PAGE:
My daughter took her two small children into a Subway Fast Food to get some sandwiches.
As they were standing there a middle aged (50 ish) year old woman came in. The children are in a “hi phase” and say ‘hi’ to everyone they encounter. As they did with this lady. She responded kindly and with smiles.
As she walked by the three year old little person said “mommy that lady is a boy”. The lady had very short hair. And before my daughter could even respond, the woman spun around and coldly exclaimed she was a woman. The three year old said to her mother “no she’s a boy”. My daughter explained to the little one that some people wear their hair very short, just like Mamo (me), even girls (me again). And some boys wear their hair very long. The three year old accepted the explanation very sensibly with an “oh”.
The lady of short hair refused to acknowledge the children as she left when they kept telling her ‘good-bye’.
My daughter then calls me, very upset.
My daughter doesn’t care what kind of hair anyone has. My daughter doesn’t care what most people’s choices are, about anything, unless it involves unkindness to anyone. This is the child who would cry when we drove down the street and she would see elderly people and automatically assume they were alone in life because they were alone on the street for some reason or other. This is the child who would come home from school and cry because someone at school was made fun of by someone else.
What she cared about was this woman’s reaction to a three year old’s observation.
A three year old who’s basic norms are: men have short hair because daddy wears his hair very short; women have longer hair because mommy wears her hair longer.
Not surprisingly ALL of my grandchildren have at one time or another told me I look like a man. Why? Because their fathers wear their hair short and their mothers wore their hair longer.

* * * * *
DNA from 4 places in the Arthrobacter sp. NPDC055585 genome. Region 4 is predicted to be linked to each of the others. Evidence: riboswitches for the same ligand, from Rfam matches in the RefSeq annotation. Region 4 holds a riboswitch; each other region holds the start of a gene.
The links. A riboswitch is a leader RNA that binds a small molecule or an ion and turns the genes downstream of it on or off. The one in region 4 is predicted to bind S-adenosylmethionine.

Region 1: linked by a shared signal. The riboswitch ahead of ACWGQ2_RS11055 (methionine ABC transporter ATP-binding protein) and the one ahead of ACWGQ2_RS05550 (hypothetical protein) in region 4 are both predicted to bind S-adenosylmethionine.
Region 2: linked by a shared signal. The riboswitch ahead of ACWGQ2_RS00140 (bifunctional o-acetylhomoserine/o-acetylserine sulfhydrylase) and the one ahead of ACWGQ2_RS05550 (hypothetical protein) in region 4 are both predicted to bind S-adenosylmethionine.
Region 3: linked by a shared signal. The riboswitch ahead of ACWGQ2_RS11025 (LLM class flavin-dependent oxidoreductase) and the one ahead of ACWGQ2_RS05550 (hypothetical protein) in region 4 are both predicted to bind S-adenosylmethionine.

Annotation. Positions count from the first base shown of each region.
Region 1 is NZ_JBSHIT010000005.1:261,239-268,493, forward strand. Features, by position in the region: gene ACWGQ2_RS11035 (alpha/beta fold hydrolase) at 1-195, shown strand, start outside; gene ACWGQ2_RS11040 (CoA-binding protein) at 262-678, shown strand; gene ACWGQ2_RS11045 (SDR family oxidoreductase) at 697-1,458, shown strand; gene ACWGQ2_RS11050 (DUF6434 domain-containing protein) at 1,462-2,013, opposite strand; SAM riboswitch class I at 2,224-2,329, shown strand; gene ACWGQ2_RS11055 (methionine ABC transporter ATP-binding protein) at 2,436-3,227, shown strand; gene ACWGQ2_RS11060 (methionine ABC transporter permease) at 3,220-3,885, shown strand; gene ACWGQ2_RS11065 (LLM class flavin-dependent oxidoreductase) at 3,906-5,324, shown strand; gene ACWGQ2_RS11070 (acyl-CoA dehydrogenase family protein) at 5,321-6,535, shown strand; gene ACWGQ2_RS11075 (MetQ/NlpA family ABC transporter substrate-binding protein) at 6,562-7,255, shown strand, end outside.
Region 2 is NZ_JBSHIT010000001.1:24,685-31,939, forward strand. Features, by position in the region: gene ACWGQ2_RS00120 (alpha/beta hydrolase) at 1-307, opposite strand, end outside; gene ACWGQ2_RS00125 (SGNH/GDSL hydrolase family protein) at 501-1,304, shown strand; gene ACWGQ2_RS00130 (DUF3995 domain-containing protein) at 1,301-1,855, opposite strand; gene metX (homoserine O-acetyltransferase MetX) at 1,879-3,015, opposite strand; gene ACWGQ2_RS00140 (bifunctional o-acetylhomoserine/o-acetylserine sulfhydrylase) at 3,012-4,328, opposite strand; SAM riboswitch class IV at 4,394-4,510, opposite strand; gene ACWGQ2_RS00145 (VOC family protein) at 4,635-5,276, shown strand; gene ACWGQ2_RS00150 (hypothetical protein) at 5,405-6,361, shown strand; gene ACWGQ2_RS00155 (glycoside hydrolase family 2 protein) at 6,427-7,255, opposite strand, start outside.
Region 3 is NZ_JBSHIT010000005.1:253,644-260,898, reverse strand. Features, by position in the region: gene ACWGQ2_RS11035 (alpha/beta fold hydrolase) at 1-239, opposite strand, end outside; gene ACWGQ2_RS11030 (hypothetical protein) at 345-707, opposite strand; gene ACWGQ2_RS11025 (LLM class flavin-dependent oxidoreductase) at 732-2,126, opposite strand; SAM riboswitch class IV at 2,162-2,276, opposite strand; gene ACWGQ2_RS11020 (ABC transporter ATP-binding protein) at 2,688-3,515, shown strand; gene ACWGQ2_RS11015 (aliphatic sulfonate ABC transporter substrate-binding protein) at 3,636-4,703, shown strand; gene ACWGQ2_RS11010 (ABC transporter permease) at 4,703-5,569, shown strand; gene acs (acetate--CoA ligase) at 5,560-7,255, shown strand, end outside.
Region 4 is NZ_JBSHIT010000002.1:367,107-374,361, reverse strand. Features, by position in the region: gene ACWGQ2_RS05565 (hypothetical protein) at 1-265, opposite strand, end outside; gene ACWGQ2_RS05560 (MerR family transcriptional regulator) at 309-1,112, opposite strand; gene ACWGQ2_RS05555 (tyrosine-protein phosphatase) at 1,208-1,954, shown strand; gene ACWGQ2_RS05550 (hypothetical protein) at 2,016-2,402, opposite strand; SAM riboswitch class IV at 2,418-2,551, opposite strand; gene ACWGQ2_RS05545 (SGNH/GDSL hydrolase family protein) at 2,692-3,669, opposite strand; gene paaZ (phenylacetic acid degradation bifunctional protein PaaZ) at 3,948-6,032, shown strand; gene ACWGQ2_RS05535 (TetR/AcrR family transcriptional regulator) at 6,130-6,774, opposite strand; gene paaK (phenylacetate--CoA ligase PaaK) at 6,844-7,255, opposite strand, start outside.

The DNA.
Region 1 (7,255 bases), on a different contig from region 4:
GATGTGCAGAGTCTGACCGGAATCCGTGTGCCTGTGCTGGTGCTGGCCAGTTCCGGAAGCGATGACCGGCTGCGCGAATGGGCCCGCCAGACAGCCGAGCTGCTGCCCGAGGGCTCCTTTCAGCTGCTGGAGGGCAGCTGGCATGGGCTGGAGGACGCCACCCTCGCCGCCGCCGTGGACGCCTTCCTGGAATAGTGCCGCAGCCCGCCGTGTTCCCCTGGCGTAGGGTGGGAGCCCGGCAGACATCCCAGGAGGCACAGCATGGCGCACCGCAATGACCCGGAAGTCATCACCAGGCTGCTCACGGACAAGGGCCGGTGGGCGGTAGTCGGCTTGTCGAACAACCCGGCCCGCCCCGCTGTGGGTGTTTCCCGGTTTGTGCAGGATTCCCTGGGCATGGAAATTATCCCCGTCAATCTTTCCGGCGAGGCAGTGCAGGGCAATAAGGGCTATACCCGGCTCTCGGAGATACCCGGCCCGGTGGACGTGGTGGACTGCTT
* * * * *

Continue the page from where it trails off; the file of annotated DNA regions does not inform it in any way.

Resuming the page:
Can we breathe for a second?
Like it or not, the words “norm”, “normal” or “norms” are not dirty words.
A child will associate “norms” of their life and use them as comparisons as they get older. A three year old making an observation, expressing it to her mother, and her mother taking that opportunity to start explaining differences to a child….is a good thing.
Surely the child has seen things she didn’t understand, or observed things that are starting to pique her curiosity. She is just now able to start verbalizing in statements and questions.
If you want children, or adults for that matter, to accept differences, we cannot be afraid to notice them, acknowledge them, and explain them if someone is open to or asking for explanations.
Some people ask because they are curious, they want to know and understand. Personally, I see that as a very good thing.
If somebody’s “norm”, for their entire life of 40, 50, 70 or 90 years has gone unchanged, unchallenged or never deviating, why wouldn’t they be confused, or curious, or even scared when it does change. And why wouldn’t we want to take any opportunity given, to enter into a conversation with someone who notices.
Even with a three year old.
Isn’t one of the best parts of being different-sharing it-and learning about one another?
Maybe we should be a little bit more like the three year old and learn from her. And her mother.